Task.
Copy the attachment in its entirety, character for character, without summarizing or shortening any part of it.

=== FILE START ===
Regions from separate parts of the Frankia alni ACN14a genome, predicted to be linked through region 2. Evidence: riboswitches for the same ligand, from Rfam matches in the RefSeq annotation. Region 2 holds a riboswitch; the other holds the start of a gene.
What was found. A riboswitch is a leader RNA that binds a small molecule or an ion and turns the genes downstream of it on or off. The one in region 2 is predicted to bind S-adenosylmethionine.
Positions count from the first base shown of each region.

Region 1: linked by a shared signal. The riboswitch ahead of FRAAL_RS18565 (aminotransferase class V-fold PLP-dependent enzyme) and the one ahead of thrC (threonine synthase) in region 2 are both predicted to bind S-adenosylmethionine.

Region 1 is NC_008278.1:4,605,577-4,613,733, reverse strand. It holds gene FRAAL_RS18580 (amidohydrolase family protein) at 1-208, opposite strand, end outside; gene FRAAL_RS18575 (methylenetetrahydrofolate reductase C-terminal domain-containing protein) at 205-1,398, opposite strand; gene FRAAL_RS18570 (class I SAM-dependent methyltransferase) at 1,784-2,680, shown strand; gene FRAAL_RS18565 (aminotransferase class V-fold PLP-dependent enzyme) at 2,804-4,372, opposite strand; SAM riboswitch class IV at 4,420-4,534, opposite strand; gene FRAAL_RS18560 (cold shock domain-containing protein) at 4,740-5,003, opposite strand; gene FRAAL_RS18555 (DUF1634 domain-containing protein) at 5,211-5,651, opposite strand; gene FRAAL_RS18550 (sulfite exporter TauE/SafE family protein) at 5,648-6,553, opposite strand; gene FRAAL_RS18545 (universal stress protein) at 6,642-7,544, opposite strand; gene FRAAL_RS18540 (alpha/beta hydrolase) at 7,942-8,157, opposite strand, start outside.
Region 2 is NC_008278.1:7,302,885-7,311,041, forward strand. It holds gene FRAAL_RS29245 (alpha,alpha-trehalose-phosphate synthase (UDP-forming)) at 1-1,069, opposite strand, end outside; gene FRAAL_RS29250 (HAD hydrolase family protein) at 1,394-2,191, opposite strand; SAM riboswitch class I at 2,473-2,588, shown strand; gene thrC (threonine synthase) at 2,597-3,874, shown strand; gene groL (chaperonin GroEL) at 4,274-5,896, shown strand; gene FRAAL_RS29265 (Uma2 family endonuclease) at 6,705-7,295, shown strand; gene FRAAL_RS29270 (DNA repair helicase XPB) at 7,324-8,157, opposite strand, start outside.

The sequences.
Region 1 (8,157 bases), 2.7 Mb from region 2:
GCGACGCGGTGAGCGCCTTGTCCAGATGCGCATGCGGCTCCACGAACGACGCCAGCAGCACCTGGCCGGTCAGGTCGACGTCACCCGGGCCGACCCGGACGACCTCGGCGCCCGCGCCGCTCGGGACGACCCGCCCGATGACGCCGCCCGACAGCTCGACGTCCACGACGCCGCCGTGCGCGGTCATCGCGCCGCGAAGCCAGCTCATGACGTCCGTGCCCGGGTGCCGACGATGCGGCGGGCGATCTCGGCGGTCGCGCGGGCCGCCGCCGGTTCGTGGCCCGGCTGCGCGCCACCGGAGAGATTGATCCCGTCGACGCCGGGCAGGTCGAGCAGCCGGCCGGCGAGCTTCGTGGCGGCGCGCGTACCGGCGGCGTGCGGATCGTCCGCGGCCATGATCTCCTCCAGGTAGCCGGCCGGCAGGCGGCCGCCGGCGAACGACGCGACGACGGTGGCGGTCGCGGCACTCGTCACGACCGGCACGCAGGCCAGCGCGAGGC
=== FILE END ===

Regions from separate parts of the Frankia alni ACN14a genome, predicted to be linked through region 2. Evidence: riboswitches for the same ligand, from Rfam matches in the RefSeq annotation. Region 2 holds a riboswitch; the other holds the start of a gene.
What was found. A riboswitch is a leader RNA that binds a small molecule or an ion and turns the genes downstream of it on or off. The one in region 2 is predicted to bind S-adenosylmethionine.
Positions count from the first base shown of each region.

Region 1: linked by a shared signal. The riboswitch ahead of FRAAL_RS18565 (aminotransferase class V-fold PLP-dependent enzyme) and the one ahead of thrC (threonine synthase) in region 2 are both predicted to bind S-adenosylmethionine.

Region 1 is NC_008278.1:4,605,577-4,613,733, reverse strand. It holds gene FRAAL_RS18580 (amidohydrolase family protein) at 1-208, opposite strand, end outside; gene FRAAL_RS18575 (methylenetetrahydrofolate reductase C-terminal domain-containing protein) at 205-1,398, opposite strand; gene FRAAL_RS18570 (class I SAM-dependent methyltransferase) at 1,784-2,680, shown strand; gene FRAAL_RS18565 (aminotransferase class V-fold PLP-dependent enzyme) at 2,804-4,372, opposite strand; SAM riboswitch class IV at 4,420-4,534, opposite strand; gene FRAAL_RS18560 (cold shock domain-containing protein) at 4,740-5,003, opposite strand; gene FRAAL_RS18555 (DUF1634 domain-containing protein) at 5,211-5,651, opposite strand; gene FRAAL_RS18550 (sulfite exporter TauE/SafE family protein) at 5,648-6,553, opposite strand; gene FRAAL_RS18545 (universal stress protein) at 6,642-7,544, opposite strand; gene FRAAL_RS18540 (alpha/beta hydrolase) at 7,942-8,157, opposite strand, start outside.
Region 2 is NC_008278.1:7,302,885-7,311,041, forward strand. It holds gene FRAAL_RS29245 (alpha,alpha-trehalose-phosphate synthase (UDP-forming)) at 1-1,069, opposite strand, end outside; gene FRAAL_RS29250 (HAD hydrolase family protein) at 1,394-2,191, opposite strand; SAM riboswitch class I at 2,473-2,588, shown strand; gene thrC (threonine synthase) at 2,597-3,874, shown strand; gene groL (chaperonin GroEL) at 4,274-5,896, shown strand; gene FRAAL_RS29265 (Uma2 family endonuclease) at 6,705-7,295, shown strand; gene FRAAL_RS29270 (DNA repair helicase XPB) at 7,324-8,157, opposite strand, start outside.

The sequences.
Region 1 (8,157 bases), 2.7 Mb from region 2:
GCGACGCGGTGAGCGCCTTGTCCAGATGCGCATGCGGCTCCACGAACGACGCCAGCAGCACCTGGCCGGTCAGGTCGACGTCACCCGGGCCGACCCGGACGACCTCGGCGCCCGCGCCGCTCGGGACGACCCGCCCGATGACGCCGCCCGACAGCTCGACGTCCACGACGCCGCCGTGCGCGGTCATCGCGCCGCGAAGCCAGCTCATGACGTCCGTGCCCGGGTGCCGACGATGCGGCGGGCGATCTCGGCGGTCGCGCGGGCCGCCGCCGGTTCGTGGCCCGGCTGCGCGCCACCGGAGAGATTGATCCCGTCGACGCCGGGCAGGTCGAGCAGCCGGCCGGCGAGCTTCGTGGCGGCGCGCGTACCGGCGGCGTGCGGATCGTCCGCGGCCATGATCTCCTCCAGGTAGCCGGCCGGCAGGCGGCCGCCGGCGAACGACGCGACGACGGTGGCGGTCGCGGCACTCGTCACGACCGGCACGCAGGCCAGCGCGAGGC